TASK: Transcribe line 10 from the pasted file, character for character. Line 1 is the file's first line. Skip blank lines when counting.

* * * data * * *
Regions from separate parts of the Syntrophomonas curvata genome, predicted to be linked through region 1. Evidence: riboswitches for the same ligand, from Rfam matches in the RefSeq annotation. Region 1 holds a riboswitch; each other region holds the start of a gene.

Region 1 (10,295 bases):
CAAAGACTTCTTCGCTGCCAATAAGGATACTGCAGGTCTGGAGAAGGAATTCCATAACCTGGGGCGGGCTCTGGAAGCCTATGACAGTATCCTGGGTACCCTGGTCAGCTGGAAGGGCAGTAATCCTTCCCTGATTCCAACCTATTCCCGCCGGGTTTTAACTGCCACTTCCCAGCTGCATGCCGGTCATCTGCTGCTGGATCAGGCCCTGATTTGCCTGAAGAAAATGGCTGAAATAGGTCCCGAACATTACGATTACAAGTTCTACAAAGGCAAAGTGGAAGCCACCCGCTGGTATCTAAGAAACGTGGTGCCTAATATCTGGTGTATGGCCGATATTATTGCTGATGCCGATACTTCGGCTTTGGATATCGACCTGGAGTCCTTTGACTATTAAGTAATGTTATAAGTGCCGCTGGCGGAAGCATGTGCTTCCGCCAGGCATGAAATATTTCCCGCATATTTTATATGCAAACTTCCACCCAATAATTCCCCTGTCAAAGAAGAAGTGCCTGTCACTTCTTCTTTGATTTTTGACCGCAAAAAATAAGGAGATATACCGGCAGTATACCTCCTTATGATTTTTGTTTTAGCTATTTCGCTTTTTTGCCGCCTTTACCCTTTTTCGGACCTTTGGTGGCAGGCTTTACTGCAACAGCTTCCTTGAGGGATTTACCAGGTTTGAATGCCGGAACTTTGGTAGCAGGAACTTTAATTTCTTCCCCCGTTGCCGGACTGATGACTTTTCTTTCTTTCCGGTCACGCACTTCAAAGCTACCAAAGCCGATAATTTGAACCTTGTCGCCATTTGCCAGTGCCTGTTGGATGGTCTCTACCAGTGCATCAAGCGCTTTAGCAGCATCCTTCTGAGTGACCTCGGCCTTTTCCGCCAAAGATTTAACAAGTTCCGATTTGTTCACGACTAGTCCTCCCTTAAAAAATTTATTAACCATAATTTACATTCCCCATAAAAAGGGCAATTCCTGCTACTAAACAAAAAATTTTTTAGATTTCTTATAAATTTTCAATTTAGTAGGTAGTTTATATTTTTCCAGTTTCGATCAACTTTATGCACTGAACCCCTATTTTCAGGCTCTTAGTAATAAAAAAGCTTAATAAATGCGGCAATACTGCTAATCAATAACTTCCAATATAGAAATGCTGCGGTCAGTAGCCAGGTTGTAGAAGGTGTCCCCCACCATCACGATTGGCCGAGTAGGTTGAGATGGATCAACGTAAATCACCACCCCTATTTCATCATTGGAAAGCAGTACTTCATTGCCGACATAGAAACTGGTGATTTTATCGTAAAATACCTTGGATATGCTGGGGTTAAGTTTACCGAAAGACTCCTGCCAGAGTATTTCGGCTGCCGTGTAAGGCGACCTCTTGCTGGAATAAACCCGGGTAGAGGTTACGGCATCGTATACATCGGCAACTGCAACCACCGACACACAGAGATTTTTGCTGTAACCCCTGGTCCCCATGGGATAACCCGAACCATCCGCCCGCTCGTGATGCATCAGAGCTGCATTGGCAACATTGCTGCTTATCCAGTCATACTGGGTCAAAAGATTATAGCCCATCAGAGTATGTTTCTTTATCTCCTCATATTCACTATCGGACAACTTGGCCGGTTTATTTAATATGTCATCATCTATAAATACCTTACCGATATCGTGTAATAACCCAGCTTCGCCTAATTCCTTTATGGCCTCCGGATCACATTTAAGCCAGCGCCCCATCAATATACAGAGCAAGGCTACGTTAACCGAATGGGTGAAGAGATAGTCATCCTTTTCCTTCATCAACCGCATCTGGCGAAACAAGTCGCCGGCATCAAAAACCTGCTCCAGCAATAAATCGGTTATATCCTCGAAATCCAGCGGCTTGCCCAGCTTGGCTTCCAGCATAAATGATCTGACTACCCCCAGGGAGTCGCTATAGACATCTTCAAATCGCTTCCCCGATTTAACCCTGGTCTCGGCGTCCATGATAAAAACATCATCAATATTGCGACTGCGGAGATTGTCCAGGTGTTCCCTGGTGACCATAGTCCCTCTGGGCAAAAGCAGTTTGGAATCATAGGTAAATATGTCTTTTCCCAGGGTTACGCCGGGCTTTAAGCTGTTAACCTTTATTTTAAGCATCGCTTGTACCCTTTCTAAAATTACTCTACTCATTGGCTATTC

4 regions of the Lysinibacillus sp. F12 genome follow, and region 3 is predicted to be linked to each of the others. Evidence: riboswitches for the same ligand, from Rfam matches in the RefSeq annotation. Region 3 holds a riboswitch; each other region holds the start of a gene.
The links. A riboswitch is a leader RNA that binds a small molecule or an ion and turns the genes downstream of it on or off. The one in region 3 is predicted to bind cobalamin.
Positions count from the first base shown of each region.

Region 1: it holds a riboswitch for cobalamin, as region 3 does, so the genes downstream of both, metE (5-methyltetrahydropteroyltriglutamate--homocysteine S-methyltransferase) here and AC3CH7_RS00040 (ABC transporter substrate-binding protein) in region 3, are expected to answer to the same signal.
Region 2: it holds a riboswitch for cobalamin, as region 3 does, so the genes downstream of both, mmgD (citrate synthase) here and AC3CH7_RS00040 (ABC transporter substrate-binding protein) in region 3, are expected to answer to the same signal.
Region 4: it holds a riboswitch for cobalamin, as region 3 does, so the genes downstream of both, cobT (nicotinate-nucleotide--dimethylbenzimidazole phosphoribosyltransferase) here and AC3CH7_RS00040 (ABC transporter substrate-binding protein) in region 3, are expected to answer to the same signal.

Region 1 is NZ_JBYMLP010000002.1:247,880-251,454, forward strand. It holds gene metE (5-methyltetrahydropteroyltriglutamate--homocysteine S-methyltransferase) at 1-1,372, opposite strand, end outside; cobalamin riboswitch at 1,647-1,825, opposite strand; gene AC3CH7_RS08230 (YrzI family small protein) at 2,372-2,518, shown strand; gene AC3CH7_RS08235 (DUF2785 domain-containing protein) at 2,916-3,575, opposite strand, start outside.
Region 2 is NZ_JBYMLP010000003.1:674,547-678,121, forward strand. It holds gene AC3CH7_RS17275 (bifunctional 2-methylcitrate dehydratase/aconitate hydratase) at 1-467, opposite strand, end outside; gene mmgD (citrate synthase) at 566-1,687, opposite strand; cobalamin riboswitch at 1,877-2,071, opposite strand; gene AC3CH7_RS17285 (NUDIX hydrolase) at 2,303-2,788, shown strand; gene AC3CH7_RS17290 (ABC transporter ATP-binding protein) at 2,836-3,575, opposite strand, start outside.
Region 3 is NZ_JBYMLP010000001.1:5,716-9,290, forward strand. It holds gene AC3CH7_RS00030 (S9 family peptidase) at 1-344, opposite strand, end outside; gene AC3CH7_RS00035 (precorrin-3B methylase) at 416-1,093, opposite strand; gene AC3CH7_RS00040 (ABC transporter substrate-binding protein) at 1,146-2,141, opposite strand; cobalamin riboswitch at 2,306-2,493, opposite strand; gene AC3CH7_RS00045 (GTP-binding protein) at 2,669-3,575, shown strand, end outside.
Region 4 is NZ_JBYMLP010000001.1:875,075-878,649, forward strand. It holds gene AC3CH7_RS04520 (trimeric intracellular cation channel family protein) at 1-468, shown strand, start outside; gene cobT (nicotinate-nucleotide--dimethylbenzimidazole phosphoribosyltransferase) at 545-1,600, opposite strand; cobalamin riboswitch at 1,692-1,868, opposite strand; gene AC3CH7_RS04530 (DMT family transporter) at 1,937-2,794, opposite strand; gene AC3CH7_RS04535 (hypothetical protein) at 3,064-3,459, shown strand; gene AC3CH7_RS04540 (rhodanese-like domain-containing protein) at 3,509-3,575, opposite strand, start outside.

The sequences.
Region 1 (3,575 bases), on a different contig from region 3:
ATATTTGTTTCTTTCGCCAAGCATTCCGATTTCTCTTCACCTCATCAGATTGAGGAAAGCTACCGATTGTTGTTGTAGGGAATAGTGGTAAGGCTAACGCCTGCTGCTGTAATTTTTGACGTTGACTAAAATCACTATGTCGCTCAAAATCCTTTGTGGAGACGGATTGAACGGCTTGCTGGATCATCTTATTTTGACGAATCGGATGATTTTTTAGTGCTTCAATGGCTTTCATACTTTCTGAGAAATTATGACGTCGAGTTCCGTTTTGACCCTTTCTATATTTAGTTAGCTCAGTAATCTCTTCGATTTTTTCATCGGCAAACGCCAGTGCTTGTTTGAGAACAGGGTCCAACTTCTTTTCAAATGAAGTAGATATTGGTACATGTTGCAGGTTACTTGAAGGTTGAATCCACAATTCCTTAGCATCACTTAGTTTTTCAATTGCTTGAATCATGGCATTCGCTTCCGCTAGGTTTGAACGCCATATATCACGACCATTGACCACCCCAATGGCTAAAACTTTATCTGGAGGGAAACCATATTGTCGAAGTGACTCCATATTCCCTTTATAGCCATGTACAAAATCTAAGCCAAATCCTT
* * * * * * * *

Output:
Region 1 is NZ_JBYMLP010000002.1:247,880-251,454, forward strand. It holds gene metE (5-methyltetrahydropteroyltriglutamate--homocysteine S-methyltransferase) at 1-1,372, opposite strand, end outside; cobalamin riboswitch at 1,647-1,825, opposite strand; gene AC3CH7_RS08230 (YrzI family small protein) at 2,372-2,518, shown strand; gene AC3CH7_RS08235 (DUF2785 domain-containing protein) at 2,916-3,575, opposite strand, start outside.